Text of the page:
Date Name

The ancient argument, royal charters and universities

If an institution is not functioning properly or meeting regulatory requirements, why should an ancient charter exempt them from possible closure or intervention? Catherine Boyd looks a the furore over Royal Charters.

Prudence and privilege in the HE Bill debate

The current battles in the Lords may secure some constructive amendments to the HE Bill, but it would be politically unwise for the upper house to completely scupper the legislation.

Stern times ahead for REF game players

As the REF2021 consultation gets into gear, Martin McQuillan argues that tnstitutions and academics who support Stern’s reforms to the REF will soon regret their masochism.

Lessons from the A47 (and the university bubble)

Spending time on the road in places that university seems remote, Jim Dickinson has been thinking about life outside the HE bubble and how following Brexit, Trump and the rest, we might reframe the way we think about our communities.

Precarious work is no longer atypical in academia

Jonathan White gets behind the numbers on casual and precarious employment in universities, and explains why trade unions and employers are struggling to see eye-to-eye on the issue.

Could TEF be good news for disabled students?

The use of split metrics in the TEF could incentivise universities to do more to support disabled students’ attainment and employment prospects, and perhaps make up some of the way for recent cuts to DSA, argues Robert McLaren.

The TEF is a statistical wonderland

Should the top prizes in TEF be benchmarked for a university’s entry tariff? Tony Strike argues they should not, and instead that Gold should mean ‘best’, and not just ‘better than expected’.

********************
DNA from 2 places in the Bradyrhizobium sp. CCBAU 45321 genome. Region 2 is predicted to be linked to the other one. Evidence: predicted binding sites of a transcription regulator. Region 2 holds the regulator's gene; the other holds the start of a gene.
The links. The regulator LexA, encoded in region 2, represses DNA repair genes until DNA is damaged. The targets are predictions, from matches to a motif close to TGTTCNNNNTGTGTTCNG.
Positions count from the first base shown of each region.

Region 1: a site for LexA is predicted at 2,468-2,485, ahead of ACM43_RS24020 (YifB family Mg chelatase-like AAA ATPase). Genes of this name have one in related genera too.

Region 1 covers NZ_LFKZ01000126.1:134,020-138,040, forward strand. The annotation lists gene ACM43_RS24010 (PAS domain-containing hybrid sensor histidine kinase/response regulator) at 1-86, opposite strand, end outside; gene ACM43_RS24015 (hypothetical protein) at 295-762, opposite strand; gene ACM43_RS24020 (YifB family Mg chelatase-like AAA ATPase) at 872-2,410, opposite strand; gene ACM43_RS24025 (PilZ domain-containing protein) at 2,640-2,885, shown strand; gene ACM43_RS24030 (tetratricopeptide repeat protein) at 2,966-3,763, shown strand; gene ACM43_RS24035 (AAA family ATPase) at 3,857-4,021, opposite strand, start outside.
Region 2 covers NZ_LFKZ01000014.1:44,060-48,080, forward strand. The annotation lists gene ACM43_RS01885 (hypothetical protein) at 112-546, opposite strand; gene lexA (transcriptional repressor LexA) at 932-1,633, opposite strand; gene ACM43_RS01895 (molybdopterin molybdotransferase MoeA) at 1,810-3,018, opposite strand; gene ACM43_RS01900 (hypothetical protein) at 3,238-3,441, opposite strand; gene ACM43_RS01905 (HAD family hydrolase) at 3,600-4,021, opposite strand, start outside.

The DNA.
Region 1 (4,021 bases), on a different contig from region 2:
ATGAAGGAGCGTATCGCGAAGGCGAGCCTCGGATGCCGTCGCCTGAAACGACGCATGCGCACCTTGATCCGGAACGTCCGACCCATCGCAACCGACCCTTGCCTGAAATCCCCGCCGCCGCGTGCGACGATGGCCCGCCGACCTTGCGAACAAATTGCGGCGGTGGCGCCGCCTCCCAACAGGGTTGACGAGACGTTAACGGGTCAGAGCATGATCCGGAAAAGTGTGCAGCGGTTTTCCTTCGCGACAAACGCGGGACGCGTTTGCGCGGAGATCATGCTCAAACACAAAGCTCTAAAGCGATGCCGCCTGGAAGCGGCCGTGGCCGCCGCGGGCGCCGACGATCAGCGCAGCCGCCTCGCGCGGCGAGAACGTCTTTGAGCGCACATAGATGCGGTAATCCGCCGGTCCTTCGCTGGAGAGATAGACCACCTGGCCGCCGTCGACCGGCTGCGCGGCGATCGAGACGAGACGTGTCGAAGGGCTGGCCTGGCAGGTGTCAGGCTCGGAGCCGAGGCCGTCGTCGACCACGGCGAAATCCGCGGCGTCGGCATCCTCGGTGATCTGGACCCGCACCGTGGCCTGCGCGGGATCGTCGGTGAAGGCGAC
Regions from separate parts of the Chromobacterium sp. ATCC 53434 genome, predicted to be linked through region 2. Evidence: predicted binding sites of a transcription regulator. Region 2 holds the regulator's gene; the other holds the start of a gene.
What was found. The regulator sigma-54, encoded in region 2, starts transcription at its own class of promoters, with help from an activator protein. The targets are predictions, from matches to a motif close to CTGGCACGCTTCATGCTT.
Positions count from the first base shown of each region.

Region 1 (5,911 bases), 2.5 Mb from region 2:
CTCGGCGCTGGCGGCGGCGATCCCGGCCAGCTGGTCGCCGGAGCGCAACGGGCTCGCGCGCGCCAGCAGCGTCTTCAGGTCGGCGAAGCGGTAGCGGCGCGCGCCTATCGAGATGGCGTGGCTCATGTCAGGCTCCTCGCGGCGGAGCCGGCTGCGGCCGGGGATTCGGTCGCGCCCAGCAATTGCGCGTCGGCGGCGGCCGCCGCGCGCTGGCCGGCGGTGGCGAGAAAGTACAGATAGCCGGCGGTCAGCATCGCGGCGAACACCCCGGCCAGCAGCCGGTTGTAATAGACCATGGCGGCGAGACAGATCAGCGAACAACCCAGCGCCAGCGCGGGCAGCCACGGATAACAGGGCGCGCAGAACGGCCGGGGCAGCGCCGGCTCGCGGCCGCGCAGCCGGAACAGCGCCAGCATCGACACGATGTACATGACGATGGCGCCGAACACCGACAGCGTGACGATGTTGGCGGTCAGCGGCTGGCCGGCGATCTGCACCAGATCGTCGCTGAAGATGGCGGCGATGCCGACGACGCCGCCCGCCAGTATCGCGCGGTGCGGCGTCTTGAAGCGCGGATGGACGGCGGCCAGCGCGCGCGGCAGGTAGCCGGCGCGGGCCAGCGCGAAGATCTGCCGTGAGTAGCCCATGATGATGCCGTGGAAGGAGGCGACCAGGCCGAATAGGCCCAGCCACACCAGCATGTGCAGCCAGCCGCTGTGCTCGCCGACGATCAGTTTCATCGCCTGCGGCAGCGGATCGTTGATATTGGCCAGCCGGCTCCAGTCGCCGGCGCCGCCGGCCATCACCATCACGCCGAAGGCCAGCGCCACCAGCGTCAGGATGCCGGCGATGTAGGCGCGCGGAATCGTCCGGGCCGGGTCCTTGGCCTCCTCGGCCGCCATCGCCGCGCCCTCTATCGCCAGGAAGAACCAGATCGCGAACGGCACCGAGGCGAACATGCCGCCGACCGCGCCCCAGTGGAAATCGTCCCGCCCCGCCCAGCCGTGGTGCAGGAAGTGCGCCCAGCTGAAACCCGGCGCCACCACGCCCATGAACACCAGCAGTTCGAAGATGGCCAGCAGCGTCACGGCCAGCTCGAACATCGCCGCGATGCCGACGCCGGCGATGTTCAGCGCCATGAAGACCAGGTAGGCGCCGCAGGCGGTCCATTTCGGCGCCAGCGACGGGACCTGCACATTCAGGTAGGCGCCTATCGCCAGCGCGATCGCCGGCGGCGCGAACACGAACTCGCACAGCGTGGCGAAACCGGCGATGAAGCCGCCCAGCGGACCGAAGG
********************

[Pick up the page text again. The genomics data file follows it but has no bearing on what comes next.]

It’s time for bursaries to demonstrate their impact

Whether bursaries actually work at widening access has long been a controversial topic. Les Ebdon writes how OFFA has introduced a new tool to help universities evaluate bursaries’ impact, which will be required for future access agreements.

Busting five common myths about the TEF

Chris Husbands’ phone has been ringing off the hook with questions and concerns about the TEF. As Chair of the new exercise, he tries to put to bed some of the more common misunderstandings about the TEF.

A working class hero is something to be

Students at Oxford’s StHilda’s College have voted to appoint a Class Liberation Officer – something easy to make fun of. But Claire Lynch argues why this shows they are needed more than ever.

Turning students into citizens: a charter for active citizenship

A new GuildHE report shows that social action and active citizenship are an important aspect of higher education. Joy Carter argues that universities must actively demonstrate their social value and the power of community action by staff and students.

The case for social mobility league tables

Following last week’s annual report from the Social Mobility Commission, Nottingham Trent VC Edward Peck puts the case for ranking universities’ performance in social mobility and for making access targets a part of the TEF.

Lessons from the front line of industrial strategy policy

Research, innovation and skills will all be a critical part of the government’s upcoming industrial strategy. Maddalaine Ansell worked on industrial strategy during her time in government and argues that universities must sell themselves as essential national assets for a new industrial plan.